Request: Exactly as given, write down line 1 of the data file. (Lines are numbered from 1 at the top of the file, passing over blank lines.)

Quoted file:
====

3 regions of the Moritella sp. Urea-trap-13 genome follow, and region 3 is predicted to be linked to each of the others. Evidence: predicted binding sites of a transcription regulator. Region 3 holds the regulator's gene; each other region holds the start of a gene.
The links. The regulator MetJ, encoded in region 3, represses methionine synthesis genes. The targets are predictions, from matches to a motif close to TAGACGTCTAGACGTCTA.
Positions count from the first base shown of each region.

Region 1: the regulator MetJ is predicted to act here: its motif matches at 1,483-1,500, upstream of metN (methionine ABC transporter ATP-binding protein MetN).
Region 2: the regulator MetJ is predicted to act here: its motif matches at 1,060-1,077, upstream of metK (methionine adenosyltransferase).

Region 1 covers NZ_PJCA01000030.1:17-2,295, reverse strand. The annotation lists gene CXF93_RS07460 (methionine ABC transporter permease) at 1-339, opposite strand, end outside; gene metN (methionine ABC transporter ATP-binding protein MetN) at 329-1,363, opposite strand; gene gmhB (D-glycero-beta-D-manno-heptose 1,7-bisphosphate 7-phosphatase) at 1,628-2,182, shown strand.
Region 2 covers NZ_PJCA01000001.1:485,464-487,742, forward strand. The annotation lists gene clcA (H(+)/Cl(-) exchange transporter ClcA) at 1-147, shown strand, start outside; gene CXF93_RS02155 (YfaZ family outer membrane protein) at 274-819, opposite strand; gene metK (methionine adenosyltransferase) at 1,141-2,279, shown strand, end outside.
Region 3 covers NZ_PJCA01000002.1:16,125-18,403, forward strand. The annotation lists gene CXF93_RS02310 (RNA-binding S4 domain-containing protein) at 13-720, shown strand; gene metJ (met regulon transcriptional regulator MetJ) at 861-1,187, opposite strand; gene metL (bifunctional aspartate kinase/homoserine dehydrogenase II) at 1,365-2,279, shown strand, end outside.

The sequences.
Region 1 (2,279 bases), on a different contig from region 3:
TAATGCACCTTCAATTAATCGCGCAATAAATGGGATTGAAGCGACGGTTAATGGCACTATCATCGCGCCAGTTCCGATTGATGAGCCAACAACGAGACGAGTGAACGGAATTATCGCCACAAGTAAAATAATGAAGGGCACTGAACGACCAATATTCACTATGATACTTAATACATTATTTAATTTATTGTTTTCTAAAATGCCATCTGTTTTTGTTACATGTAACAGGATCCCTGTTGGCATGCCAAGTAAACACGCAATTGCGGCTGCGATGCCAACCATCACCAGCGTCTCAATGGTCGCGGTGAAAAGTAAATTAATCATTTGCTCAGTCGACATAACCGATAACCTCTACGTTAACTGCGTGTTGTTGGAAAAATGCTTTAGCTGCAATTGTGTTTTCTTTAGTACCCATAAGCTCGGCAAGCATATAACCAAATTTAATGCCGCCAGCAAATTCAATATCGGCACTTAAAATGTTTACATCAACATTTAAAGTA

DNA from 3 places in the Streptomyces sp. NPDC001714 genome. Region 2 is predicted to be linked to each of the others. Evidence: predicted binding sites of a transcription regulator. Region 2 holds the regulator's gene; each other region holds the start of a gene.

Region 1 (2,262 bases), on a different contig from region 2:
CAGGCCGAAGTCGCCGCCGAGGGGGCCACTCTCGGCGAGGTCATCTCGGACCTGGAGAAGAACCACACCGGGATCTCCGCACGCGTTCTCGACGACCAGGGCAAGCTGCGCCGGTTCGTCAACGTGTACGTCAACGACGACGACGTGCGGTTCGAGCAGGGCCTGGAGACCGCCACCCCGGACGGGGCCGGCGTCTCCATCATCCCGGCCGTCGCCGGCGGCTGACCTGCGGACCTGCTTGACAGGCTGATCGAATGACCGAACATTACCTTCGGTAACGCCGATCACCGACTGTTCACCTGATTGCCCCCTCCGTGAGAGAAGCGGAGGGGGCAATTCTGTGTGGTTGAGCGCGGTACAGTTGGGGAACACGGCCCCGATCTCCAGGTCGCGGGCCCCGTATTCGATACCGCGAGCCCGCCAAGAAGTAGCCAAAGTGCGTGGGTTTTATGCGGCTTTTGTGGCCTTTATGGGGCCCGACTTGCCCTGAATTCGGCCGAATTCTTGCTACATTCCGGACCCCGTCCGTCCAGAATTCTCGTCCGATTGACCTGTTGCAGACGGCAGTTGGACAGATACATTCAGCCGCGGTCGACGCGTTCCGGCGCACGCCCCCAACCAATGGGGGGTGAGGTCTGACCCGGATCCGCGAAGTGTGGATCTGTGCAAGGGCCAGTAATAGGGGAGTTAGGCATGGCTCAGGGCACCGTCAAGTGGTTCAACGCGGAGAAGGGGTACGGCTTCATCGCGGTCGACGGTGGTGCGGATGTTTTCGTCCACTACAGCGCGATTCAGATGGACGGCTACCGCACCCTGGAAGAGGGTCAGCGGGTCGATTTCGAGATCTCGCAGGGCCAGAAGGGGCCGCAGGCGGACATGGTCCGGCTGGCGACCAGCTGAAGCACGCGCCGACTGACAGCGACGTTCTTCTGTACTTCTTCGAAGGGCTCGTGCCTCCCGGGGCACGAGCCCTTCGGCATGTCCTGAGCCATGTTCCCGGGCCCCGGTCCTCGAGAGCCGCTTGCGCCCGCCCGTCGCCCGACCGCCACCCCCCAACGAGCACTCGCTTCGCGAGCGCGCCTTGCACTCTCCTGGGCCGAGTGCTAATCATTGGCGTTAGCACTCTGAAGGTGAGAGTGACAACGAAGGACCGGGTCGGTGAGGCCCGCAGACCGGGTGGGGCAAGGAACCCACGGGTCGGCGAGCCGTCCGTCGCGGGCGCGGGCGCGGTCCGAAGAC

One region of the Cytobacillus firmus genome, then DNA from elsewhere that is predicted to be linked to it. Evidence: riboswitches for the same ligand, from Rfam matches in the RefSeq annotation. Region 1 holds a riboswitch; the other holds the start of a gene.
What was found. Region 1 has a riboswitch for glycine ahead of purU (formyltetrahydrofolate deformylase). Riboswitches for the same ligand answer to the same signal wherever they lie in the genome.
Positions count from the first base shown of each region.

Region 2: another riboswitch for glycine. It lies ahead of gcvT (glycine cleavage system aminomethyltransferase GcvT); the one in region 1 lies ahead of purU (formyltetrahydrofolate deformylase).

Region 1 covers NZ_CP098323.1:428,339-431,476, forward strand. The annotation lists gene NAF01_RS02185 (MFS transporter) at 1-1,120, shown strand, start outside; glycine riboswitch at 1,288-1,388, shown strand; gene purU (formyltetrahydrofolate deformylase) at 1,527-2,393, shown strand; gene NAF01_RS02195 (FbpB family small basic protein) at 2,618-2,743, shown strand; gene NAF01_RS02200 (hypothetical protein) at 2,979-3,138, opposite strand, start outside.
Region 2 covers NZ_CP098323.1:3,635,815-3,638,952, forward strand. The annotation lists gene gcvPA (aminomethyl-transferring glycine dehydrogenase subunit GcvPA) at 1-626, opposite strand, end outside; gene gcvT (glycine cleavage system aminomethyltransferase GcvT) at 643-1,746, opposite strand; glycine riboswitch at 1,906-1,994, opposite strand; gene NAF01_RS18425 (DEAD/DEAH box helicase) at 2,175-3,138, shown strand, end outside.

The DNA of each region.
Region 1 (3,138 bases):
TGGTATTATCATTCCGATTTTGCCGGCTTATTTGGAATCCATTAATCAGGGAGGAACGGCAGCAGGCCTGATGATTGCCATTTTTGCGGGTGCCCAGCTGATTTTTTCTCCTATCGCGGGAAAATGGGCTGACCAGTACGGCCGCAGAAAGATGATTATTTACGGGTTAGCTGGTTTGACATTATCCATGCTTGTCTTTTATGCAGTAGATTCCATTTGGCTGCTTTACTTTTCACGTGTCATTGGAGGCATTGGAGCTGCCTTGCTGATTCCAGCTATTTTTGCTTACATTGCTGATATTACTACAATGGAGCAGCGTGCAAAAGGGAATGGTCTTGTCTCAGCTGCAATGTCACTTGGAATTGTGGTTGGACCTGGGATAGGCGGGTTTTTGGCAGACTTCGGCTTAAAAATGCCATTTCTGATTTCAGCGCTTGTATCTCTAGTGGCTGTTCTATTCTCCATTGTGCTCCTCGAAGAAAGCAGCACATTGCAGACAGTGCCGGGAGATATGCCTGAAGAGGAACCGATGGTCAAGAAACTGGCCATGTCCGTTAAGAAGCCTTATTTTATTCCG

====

3 regions of the Moritella sp. Urea-trap-13 genome follow, and region 3 is predicted to be linked to each of the others. Evidence: predicted binding sites of a transcription regulator. Region 3 holds the regulator's gene; each other region holds the start of a gene.